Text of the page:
Students must mature as they settle into adulthood

All my life, people have been telling me I have an old soul. I used to shrug it off, but it seems that time is finally catching up with me. When you are young, you want to be older, but as you get older, you wish you could be young again.

On Sept. 12, I celebrated my 20th birthday. This day was filled with mixed emotions for me. This is the first milestone, where you go from being a teenager to an adult, in a young person’s life, and I must admit I got scared.

Not scared like I wanted to go run and hide; it was a fear of actually being old with a family dependent on me.

So I sat outside my apartment and began quoting lyrics. “Back in the days when I was young, I’m not a kid anymore. But some days I sit and wish I was a kid again.” Don’t act like this only happen to me.

When you are a kid, it’s okay to mess up; you just live and have fun. As an adult, you have duties and obligations and you are held accountable for all your actions.

I thought about all the people who had an impact in my life and made it possible for me to go to college and see 20. Then I thought about all my friends who are not doing anything, except just “chillin'” their lives away.

I can remember three years ago wondering were I would be by this time in my life. Never would I have imagined I would be here. Who would have thought a kid from Dallas could graduate from a high school in the worst area in the city and attend Florida A&M University? I didn’t.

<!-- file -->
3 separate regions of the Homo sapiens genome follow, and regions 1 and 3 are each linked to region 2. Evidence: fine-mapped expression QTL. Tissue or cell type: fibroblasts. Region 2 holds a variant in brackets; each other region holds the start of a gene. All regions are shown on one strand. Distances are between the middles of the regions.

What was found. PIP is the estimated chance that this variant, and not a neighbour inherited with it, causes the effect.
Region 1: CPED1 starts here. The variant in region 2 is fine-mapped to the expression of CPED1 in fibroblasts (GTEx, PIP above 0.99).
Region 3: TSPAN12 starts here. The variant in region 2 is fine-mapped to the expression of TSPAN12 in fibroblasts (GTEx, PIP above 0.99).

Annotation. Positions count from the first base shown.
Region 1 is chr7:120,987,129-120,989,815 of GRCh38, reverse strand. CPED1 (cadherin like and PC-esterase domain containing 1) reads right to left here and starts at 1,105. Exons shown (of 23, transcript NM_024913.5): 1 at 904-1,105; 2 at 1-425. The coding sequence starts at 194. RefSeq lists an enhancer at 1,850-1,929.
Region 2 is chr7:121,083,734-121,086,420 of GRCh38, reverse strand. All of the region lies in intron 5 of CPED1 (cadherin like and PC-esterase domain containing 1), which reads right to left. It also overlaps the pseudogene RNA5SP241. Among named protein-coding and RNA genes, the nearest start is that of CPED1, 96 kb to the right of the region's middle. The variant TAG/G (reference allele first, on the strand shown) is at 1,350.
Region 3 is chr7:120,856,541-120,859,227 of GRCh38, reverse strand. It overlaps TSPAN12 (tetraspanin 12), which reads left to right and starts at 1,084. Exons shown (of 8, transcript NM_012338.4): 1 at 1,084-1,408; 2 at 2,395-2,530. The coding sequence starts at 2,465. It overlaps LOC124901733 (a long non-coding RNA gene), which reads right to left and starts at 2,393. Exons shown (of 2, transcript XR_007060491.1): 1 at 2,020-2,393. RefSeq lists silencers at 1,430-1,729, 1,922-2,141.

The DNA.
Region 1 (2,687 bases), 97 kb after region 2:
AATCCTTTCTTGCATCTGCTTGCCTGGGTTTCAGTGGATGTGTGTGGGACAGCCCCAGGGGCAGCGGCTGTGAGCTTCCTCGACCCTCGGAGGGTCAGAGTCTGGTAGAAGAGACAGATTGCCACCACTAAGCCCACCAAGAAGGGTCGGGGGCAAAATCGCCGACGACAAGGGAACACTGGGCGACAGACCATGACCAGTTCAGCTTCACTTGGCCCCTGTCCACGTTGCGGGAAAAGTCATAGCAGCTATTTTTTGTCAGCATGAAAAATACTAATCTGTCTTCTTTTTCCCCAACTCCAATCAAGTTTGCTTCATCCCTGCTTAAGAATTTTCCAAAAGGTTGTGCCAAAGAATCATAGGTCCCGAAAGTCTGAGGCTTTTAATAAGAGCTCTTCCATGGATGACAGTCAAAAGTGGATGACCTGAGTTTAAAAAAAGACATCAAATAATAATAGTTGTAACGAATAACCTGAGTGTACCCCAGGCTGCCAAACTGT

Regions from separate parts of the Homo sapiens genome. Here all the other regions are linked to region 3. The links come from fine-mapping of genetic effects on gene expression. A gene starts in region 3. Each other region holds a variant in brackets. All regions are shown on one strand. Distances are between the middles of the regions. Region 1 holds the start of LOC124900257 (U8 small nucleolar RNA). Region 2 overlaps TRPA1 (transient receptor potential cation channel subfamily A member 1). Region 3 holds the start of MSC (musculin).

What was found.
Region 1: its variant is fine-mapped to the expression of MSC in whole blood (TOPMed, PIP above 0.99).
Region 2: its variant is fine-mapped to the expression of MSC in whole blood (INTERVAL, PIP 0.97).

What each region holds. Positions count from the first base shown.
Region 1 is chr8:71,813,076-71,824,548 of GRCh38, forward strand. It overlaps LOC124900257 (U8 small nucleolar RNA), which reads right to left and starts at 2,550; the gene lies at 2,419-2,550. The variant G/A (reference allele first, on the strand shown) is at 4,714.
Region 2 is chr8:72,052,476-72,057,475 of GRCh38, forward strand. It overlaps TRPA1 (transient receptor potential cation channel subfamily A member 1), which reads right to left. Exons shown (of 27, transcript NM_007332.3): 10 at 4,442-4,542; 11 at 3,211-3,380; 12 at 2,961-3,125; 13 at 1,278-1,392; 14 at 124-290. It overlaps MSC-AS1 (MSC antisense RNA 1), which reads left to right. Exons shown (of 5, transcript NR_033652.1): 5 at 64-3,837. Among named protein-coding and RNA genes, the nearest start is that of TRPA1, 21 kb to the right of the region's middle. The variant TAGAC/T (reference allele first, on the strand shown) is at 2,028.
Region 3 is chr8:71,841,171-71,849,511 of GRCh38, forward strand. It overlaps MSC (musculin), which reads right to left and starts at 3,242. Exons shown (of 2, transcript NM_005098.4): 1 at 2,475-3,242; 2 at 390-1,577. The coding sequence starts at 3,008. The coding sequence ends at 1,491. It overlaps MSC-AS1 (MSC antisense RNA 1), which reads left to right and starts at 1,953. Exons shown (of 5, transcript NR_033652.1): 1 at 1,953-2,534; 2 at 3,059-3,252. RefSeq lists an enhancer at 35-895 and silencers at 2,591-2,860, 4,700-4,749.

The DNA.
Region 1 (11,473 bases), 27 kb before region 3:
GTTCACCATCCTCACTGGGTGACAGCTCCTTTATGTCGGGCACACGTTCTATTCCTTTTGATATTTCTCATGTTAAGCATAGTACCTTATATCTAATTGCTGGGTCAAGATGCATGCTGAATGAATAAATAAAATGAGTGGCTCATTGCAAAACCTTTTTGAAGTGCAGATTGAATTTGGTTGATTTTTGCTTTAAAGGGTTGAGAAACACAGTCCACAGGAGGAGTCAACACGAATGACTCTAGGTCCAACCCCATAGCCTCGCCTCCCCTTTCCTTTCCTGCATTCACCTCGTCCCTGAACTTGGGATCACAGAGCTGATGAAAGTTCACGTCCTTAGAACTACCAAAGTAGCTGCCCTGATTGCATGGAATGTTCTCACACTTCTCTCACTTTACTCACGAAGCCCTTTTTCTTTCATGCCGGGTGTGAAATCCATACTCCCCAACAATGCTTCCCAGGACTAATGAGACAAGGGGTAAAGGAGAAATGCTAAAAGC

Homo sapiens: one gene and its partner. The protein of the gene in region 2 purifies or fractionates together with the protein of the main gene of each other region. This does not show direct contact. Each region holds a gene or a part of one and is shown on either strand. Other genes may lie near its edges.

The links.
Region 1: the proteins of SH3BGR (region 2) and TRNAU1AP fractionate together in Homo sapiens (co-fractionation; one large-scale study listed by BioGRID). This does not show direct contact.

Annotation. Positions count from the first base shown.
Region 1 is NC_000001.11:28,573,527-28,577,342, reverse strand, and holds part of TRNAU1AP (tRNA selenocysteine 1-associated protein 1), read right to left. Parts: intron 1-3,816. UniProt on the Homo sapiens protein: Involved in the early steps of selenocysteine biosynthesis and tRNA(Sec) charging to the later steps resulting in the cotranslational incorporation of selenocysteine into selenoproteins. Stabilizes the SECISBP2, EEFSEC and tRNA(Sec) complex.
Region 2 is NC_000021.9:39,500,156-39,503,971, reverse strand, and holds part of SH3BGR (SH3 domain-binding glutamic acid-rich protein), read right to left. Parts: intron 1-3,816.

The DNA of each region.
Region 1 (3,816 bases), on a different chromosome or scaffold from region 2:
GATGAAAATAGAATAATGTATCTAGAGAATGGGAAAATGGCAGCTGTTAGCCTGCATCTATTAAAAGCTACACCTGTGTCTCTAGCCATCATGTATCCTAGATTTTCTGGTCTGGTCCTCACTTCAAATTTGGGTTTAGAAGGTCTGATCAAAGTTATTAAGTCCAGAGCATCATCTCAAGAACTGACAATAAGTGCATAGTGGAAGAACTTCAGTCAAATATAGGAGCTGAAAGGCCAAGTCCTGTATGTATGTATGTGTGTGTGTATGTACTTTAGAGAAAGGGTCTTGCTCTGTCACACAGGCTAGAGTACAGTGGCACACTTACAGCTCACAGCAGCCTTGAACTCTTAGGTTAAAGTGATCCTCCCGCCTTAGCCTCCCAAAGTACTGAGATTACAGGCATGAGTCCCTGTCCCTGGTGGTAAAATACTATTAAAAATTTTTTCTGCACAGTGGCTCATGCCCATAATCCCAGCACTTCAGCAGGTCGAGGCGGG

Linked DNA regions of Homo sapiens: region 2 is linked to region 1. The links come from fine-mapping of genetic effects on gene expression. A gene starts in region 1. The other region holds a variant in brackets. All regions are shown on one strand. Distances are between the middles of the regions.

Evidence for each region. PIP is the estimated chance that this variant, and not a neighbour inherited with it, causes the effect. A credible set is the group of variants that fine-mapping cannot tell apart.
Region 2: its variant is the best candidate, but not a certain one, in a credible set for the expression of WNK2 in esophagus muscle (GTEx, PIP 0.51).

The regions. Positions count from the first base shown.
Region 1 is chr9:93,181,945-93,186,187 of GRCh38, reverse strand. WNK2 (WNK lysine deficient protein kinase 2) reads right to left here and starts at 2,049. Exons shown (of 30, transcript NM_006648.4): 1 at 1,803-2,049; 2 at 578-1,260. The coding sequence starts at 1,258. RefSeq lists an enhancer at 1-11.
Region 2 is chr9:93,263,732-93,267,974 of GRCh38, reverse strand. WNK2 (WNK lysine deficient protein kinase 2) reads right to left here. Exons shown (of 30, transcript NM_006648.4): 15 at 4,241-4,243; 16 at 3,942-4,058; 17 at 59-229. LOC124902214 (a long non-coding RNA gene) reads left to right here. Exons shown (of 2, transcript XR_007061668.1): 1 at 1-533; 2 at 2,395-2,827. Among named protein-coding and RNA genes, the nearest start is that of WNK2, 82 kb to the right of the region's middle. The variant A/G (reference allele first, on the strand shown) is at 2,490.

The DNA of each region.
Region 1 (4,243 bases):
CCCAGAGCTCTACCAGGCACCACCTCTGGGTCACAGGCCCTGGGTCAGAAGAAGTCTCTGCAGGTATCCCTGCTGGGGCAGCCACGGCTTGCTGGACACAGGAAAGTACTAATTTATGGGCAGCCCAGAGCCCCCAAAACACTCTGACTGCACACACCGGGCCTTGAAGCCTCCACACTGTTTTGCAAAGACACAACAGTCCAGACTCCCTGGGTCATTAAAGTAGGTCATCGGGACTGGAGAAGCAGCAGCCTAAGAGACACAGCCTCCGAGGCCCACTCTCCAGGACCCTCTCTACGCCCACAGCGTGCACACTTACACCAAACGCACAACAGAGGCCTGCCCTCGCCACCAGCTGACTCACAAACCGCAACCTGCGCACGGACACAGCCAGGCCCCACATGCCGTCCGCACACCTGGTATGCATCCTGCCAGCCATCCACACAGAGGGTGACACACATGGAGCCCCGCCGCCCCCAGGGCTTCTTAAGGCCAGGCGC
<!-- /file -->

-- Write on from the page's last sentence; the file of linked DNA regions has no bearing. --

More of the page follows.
Be thankful that you are in college.

Everyone on this campus knows someone who could have been great at something: the next Michael Jordan, Barack Obama or Michael Jackson. Wait, I got a little carried away. We don’t’ need any more Michael Jacksons.

For whatever reason, they didn’t make it to college. For that reason we have to be there spokesman, and allow their dreams to flow through us. Today, I vow to seize any opportunity I’m presented with that will benefit me and the people I encounter on a daily basis. I am going to make a positive impact in the community.

As I reflected on my present position in life, I lay to rest my immature ways, using my age as a crutch for being a kid. I accept my new role, a role that requires me to be accountable for my actions and responsible for the next generation of college students.

With age comes great responsibility and wisdom. All of us are role models and must remember that someone is always looking at us for guidance.

We are the ones that made it out and to college. Let’s not disappoint all the people who made sacrifices for us to be here. Accepting new responsibilities that come with being a college student is all a part of growing up. We need to take a stand and really think about our actions.

Royle King is a junior broadcast journalism student from Dallas. He can be reached at